Thousands of Filipino maids forced to pay illegal fees
Record 8,000 helpers complain to consulate this year of agencies charging up to HK$20,000
A record 8,000 Filipino domestic helpers have sought help from their consulate in Hong Kong this year after employment agencies flouted local laws to demand placement fees from them, unionists say.
Agencies in the city are said to have been asking for fees of up to HK$20,000 from the helpers, instead of the legally allowed HK$401.
In August, the consulate issued a strongly worded memorandum to some 300 Philippine-accredited agencies in the city, warning that the offence would not be tolerated.
But a representative of the agencies said the practice was no longer common.
Eman Villanueva, spokesman for the Asian Migrants' Co-ordinating Body, said many helpers had to pay local agencies HK$20,000 if they wanted to work in the city. Some agencies forwarded part of the money to their Philippine partners, he said.
"About 8,000 helpers have reported the illegal collection to the consulate this year," Villanueva said. "Only 2,000 cases have been resolved. The consulate would arrange mediation between the agency and the worker, but it takes too long."
Under Hong Kong law, agencies can charge their job seekers 10 per cent of the first month's salary. As the monthly minimum wage for helpers now stands at HK$4,010, the agencies can seek a maximum of HK$401.
Manila bans the collection of any placement fee.
Many helpers could not afford the HK$20,000 fee and came under pressure from the agencies to borrow from banks or even loan sharks, Villanueva said. Some could not service the loan and turned to the consulate.
He said the loan sharks often continued to hound helpers on the phone in the course of mediation, forcing them to keep up their repayments.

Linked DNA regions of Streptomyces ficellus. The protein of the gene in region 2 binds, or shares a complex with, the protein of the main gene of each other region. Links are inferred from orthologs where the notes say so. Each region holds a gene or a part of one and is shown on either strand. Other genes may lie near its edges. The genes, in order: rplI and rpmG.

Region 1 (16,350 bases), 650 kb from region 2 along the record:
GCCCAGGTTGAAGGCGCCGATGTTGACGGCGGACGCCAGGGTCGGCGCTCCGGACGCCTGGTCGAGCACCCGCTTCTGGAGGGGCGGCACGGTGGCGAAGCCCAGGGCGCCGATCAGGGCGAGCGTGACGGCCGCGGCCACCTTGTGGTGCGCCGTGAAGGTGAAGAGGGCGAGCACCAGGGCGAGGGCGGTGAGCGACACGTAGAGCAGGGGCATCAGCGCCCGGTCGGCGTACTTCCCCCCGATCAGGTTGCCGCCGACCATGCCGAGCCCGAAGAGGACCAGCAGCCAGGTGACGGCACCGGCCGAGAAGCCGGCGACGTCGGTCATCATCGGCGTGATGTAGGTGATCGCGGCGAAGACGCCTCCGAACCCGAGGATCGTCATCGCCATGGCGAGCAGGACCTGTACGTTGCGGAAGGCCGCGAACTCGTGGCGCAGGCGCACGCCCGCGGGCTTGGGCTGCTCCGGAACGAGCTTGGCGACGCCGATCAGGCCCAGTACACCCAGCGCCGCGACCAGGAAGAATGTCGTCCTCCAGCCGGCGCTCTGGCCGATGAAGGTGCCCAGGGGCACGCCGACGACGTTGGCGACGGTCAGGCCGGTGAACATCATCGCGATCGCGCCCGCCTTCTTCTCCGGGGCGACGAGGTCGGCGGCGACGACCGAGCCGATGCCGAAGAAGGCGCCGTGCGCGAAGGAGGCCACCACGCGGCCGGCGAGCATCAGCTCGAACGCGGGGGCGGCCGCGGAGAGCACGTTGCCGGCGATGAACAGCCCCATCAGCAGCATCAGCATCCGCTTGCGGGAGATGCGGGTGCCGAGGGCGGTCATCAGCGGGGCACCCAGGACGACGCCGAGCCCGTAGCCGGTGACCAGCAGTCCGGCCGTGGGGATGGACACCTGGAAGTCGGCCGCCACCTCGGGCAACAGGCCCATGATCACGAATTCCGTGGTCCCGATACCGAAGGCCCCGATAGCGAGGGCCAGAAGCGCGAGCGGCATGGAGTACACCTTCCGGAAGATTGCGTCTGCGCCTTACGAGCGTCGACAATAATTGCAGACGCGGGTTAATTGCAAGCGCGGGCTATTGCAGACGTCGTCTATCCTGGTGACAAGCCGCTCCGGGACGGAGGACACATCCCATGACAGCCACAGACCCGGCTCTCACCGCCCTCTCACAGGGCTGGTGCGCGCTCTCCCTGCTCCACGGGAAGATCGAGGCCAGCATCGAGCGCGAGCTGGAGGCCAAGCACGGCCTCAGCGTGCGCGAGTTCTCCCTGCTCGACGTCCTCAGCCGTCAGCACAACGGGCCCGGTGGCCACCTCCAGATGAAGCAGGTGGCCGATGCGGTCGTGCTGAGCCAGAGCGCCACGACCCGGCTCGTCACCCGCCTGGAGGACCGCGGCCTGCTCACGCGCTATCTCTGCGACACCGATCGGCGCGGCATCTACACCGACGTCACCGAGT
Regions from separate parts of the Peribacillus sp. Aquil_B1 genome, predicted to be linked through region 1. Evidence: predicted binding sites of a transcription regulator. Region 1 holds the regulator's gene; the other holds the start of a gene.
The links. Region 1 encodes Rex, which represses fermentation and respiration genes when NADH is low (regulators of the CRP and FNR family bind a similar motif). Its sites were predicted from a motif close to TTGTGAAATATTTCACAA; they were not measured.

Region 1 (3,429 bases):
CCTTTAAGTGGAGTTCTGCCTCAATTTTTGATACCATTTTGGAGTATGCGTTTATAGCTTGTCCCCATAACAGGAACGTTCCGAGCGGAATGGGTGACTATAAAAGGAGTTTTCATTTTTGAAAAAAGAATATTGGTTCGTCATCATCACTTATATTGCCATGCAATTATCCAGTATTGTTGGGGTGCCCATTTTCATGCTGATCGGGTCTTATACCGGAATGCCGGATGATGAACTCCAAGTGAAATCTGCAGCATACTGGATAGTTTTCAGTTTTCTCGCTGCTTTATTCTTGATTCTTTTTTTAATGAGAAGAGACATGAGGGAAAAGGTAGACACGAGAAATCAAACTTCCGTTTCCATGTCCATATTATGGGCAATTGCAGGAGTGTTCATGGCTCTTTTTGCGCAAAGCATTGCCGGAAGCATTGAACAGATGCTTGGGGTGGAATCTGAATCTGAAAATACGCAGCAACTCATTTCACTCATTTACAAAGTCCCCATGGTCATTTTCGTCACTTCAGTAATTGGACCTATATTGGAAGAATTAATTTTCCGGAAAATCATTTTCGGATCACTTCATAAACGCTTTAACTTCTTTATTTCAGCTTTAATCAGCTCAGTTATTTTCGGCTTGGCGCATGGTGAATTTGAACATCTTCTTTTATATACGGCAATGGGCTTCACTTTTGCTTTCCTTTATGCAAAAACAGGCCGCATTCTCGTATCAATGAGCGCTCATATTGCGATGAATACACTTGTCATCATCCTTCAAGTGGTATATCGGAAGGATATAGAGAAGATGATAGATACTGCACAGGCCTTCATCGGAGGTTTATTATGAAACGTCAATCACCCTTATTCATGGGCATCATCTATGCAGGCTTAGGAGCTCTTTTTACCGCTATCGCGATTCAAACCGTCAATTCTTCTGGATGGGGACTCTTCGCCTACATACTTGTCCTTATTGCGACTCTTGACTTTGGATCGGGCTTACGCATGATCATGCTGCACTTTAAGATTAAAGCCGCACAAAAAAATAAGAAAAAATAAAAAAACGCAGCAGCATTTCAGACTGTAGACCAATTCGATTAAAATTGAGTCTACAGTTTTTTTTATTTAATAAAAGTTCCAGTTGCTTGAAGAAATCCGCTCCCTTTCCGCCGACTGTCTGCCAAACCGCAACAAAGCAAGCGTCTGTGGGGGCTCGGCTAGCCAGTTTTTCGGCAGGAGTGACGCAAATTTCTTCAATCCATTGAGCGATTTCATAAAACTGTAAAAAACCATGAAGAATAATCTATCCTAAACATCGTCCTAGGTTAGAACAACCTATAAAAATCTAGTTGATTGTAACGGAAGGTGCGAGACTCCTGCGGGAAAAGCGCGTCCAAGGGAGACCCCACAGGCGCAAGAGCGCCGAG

In most of the resolved cases, the helper retrieved only HK$2,000 from the agency, Villanueva said.
In the past few years, about 1,000 helpers per year had approached the consulate for assistance. But the number had risen this year because the efforts of unions and word of mouth were raising awareness that the consulate could help, he added.
Helen Bulusan, chairwoman of the Filipino Migrants Association, said the actual number of victims of illegal collection was likely to be higher. Many maids did not report the problem to the consulate for fear of losing their jobs, she said.
Bulusan said some helpers took up illegal jobs on the side on Sundays, selling phone cards in Central and clothes in Sham Shui Po, to meet the agencies' demands and to send money home.
In August, Philippine labour attaché Manuel Roldan wrote a memorandum to all agencies in the city, saying that he had noticed two "irregular and illegal" practices.
One was helpers allegedly being taken to lenders for loans but not receiving any money.
They were issued a card and advised to pay the loan in instalments via 7-Eleven stores, Roldan said in the memo.
"The agency holds either the passport or the employment contract of the worker as collateral to ensure payment of these 'imaginary' loans," the memo said.
In the second practice, the helpers are assisted in opening a bank account but the agencies keep the ATM cards. Employers are then told to deposit the monthly wages of the helpers into that account.
These practices may lead to the suspension or cancellation of the agencies' accreditation with the consulate and the Philippine Overseas Employment Administration, the memo warned.
Teresa Liu Tsui-lan, vice-chairwoman of the General Chamber of Manpower Agencies, said such cases of illegal fee collection were common a few years ago.
"Very few agencies still do it now. No one wants to break the law," said Liu, whose chamber represents about 90 agencies.
She said some reports to the consulate of illegal fee charging involved cases that took place many years ago.